- The smaller communities and rural populations at the core of the Blackfoot region are struggling economically but have a number of natural resources and access to markets that offer potential opportunities.
- Focus group participants across the board saw the need to promote concerted economic development, though not at the cost of the natural environment or rural way of life and health of local communities.
- The focus groups identified opportunities for branding and marketing, capturing traffic passing through the region, developing industry standards, improving workforce skills, trading more successfully on hidden gems, improving education and attracting families, offering more housing option, expanding health care, and developing value-added agricultural products.
Ideas for Local Growth and Development Based on Conversations with Residents
The Blackfoot Challenge asked Headwaters Economics to conduct focus groups in the communities of the Blackfoot River watershed to explore economic priorities, barriers and opportunities, and a possible role for the Challenge in economic development.
This report provides an overview of the regional economy and summarizes the findings from six focus groups, which were held in the principal watershed communities during the summer of 2014.
Focus group participants across the board saw the need to promote concerted economic development, though not at the cost of the natural environment or rural way of life. As one resident put it “we want to keep things the way they are, but find a way to make what is here a little better and a little more robust.”
The Blackfoot River watershed is located in west-central Montana between Missoula and Great Falls. It is characterized by large, open spaces, a clean and thriving river system, family ranches that span generations, and some of the largest areas of protected Wilderness in the United States.
The Blackfoot Challenge formed in 1993 to address concerns about conserving the Blackfoot watershed’s natural resources and rural way of life. At that time, the Challenge developed programs through multiple conversations with area communities to identify specific concerns and opportunities. During the last twenty years, the Challenge has pioneered a community-based approach to addressing conservation issues ranging from cross-boundary noxious weed control and forest fuel reduction to wildlife-livestock conflict management and collaborative drought planning.
For this report, the Blackfoot region consists of Lewis and Clark, Missoula, and Powell counties. These counties encompass the majority of the Blackfoot River watershed. The major population centers of these counties lie outside the core Blackfoot region, which is sparsely populated. The communities in the Blackfoot core region are: Seeley Lake, Lincoln, Helmville, Potomac, Ovando, Greenough, and Bonner.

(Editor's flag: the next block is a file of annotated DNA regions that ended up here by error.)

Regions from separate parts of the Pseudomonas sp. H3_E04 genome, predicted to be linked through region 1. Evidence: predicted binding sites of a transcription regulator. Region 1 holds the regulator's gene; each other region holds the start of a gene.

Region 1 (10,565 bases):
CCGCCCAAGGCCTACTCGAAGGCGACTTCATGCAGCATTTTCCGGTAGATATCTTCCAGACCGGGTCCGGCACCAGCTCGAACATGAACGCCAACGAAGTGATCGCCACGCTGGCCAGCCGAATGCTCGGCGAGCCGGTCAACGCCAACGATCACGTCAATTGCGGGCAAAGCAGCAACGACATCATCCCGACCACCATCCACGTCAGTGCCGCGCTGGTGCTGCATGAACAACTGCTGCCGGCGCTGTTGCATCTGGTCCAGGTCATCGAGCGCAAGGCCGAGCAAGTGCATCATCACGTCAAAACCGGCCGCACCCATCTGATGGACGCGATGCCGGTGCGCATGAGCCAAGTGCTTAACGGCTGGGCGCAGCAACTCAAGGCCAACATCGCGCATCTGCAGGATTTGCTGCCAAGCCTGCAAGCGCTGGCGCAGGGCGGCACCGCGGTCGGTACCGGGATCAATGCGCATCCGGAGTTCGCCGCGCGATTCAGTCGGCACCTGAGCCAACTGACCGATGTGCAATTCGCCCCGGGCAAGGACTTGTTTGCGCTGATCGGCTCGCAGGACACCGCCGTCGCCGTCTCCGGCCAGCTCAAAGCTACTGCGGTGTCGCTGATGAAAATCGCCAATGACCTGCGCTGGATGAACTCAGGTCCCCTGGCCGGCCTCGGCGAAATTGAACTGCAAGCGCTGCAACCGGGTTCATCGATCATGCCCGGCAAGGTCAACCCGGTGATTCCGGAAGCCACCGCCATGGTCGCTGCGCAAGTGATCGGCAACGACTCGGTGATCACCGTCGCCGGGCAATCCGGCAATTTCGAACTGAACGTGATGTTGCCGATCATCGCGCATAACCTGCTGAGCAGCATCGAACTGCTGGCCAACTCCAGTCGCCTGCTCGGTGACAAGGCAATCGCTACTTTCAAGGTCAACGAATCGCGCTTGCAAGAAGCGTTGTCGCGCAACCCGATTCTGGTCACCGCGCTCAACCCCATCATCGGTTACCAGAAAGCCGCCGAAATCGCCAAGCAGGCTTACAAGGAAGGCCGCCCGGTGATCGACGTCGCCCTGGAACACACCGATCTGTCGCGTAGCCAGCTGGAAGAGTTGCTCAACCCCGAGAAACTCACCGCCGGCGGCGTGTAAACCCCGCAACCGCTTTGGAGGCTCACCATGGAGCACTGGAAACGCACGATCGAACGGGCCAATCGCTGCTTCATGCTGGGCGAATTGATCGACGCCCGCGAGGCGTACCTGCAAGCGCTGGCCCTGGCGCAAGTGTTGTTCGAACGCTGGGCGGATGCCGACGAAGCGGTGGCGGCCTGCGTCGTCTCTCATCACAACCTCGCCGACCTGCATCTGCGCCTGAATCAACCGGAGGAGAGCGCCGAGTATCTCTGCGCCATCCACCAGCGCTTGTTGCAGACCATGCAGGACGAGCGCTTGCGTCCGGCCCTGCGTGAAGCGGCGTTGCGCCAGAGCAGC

Challenges & Opportunities
In 2013 the Challenge created an Economics Workgroup, made up of interested residents and people with expertise on this topic in the region, to explore economic priorities, barriers and opportunities, and a possible role for the Challenge to play in economic development. The Challenge invited Headwaters Economics to help conduct a series of focus groups on these topics as a first step in a watershed-wide assessment.
The smaller communities and rural populations at the core of the Blackfoot region are struggling economically. In addition, many believe that the communities in the Blackfoot region are divided, communicate poorly internally, and lack capacity.
These and a combination of factors have contributed to today’s difficult circumstances, including: a decline in traditional resource sectors; uneven growth in services industries and a weak labor market; the out-migration of youth, loss of families, and an aging population; unaffordable housing; and commuting patterns that pull talented individuals out of the region and contribute to spending leakages that hurt local businesses.
Moving forward, an overarching theme in all focus groups was the health of communities as a key economic development building block. The focus groups identified opportunities for branding and marketing; capturing traffic passing through the region; developing industry standards; improving workforce skills; trading more successfully on hidden gems; improving education and attracting families; offering more housing option; expanding health care options; and developing value-added agricultural products.
Most focus group participants saw a role for the Blackfoot Challenge to coordinate efforts to secure financial assistance and other resources that will balance natural resource protection with the promotion of economic opportunities in the region. They suggested that the Challenge would not have to reinvent itself, but should look for opportunities to leverage its existing programs and skills to create positive economic development outcomes in the region.
This report details many of the steps suggested by the focus groups and ends with a brief discussion of the questions facing the Challenge as it decides how active its role should be in supporting economic development in the region.